I recommend you go to a good store, don't go to a discounter. If you have a Calumet around your corner, that's a good start. The advice will be in general be worth it (so don't try to shave off $10 by then ordering online).
     
  4. GotMyOrangeCrus macrumors regular

    #4
    The Bottom line is buy the best Tripod you can afford. Its a mandatory piece of equipment and you get what you pay for. Personally I would buy a carbon fiber Gitzo. It keeps the weight down, doesn't get cold in winter, is solid as a rock and will last you a very very long time. Plus they have fantastic Warranties and customer service.

    You dont have to be trekking through a rainforest. The only requirement for needing a good tripod is the desire to make good pictures. Another good thing about the Gitzo CF's is that they hold their value and are very easy to sell used. While most of us never plan on selling our gear, the ability to do so is still extremely important.
     
  5. GoCubsGo macrumors Nehalem

    GoCubsGo

    Joined:
    Feb 19, 2005
    #5
    This is sound advice. Just look at the tripod as an investment that will outlast your camera most likely.

    L brackets are nice BTW. ;)
     
  6. Cliff3 macrumors 65816

    Cliff3

    Joined:
    Nov 2, 2007
    Location:
    SF Bay Area
    #6
    What is your budget?

    There are other choices than Markins: Kirk, Really Right Stuff, Arca, Acratech, Linhof and there are others. As far as any ballhead being overkill, the real question is how much does your gear weigh?

    4 segment legs collapse to a shorter length than 3 segment legs, and this may be useful for travel. 4 segment legs have 3 connectors per leg rather than 2, plus the last segments are smaller in diameter than those found in 3 segment legs. More connectors and thinner segments means it takes longer to set up and may be slightly less stable. 3 segment legs tend to have a taller deployed height than equivalent 4 segment legs.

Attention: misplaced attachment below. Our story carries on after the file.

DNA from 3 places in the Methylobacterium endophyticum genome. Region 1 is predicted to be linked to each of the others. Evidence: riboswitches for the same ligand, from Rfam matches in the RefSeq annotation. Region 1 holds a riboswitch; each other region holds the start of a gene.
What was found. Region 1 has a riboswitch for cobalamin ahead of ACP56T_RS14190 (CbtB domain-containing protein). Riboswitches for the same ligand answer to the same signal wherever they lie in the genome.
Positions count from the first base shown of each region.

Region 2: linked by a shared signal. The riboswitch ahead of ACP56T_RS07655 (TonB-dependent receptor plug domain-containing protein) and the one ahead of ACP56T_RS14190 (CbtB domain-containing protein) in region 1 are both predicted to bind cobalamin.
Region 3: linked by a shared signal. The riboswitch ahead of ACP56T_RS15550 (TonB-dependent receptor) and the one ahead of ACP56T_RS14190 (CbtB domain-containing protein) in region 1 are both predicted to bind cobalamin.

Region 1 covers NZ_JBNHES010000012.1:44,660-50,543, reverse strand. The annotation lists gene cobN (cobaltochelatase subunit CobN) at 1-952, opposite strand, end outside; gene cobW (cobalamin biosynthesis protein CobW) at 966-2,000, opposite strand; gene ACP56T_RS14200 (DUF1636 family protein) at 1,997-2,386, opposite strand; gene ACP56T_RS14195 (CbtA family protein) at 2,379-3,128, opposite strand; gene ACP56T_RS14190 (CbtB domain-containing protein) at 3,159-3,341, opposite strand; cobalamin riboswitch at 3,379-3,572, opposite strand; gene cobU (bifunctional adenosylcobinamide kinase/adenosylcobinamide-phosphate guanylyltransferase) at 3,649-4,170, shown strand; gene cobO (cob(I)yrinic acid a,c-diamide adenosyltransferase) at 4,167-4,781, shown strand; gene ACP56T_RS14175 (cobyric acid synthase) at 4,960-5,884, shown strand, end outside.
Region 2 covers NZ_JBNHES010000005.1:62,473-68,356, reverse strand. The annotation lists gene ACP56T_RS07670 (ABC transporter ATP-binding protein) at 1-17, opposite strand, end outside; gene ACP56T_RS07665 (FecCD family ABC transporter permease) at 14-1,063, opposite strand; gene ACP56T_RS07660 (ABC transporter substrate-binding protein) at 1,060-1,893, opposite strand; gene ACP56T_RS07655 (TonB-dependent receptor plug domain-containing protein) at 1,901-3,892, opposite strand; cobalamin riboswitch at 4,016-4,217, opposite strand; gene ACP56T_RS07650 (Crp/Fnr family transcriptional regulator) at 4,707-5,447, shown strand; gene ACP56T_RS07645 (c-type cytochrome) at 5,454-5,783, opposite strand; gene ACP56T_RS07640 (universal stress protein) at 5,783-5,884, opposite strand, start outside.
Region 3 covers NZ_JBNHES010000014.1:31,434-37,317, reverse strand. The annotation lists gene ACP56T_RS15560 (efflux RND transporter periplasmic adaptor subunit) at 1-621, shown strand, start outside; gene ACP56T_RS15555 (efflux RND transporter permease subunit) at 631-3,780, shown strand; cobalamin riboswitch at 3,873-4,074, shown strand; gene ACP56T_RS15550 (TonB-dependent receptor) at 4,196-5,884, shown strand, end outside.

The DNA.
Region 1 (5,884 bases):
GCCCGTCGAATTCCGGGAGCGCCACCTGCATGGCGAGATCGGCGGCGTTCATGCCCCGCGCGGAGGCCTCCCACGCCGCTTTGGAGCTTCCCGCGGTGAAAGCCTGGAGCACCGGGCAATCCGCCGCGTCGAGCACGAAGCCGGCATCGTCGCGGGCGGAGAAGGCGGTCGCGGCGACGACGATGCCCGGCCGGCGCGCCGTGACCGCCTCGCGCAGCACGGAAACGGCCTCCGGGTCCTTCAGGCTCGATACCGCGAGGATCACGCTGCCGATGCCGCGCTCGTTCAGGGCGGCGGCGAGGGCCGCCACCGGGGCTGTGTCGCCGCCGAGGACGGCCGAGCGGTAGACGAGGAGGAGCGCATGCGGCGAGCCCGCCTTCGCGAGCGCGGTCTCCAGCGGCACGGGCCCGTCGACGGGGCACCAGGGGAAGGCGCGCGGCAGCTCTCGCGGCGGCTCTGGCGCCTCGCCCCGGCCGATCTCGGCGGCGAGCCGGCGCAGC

The choice of pod material is mostly about weight versus cost. If you're taking your pod on a trip to the top of a mountain, weight means more to you than cost.

    You didn't ask about center columns, or even whether you should want one at all.

    Finally, your choice of legs is further refined by the weight they must support.

    Hogan advocates buying what you need the first time, instead of realizing that actual need iteratively over many smaller and collectively more costly purchases. So again, what's your budget?

    The plates are pretty nice examples of CNC machining work. Good machining work does not come cheap. Good plates are designed to fit closely to the object to which they're being attached. Generic plates tend to not support well the object to which they're attached.

    An L-plate allows you to quickly change your camera's orientation from landscape to portrait and back again without affecting the positioning of the head or having to re-level it. An L-plate is only applicable for camera bodies, and you either get an L-plate or a regular plate for your body, not both. I use L-plates. They're not inexpensive, but when you upgrade your body they hold most of their original worth. You may want to see if there are any for sale for your body on Fred Miranda or Ebay before buying a new one - anodized machined aluminum doesn't wear out.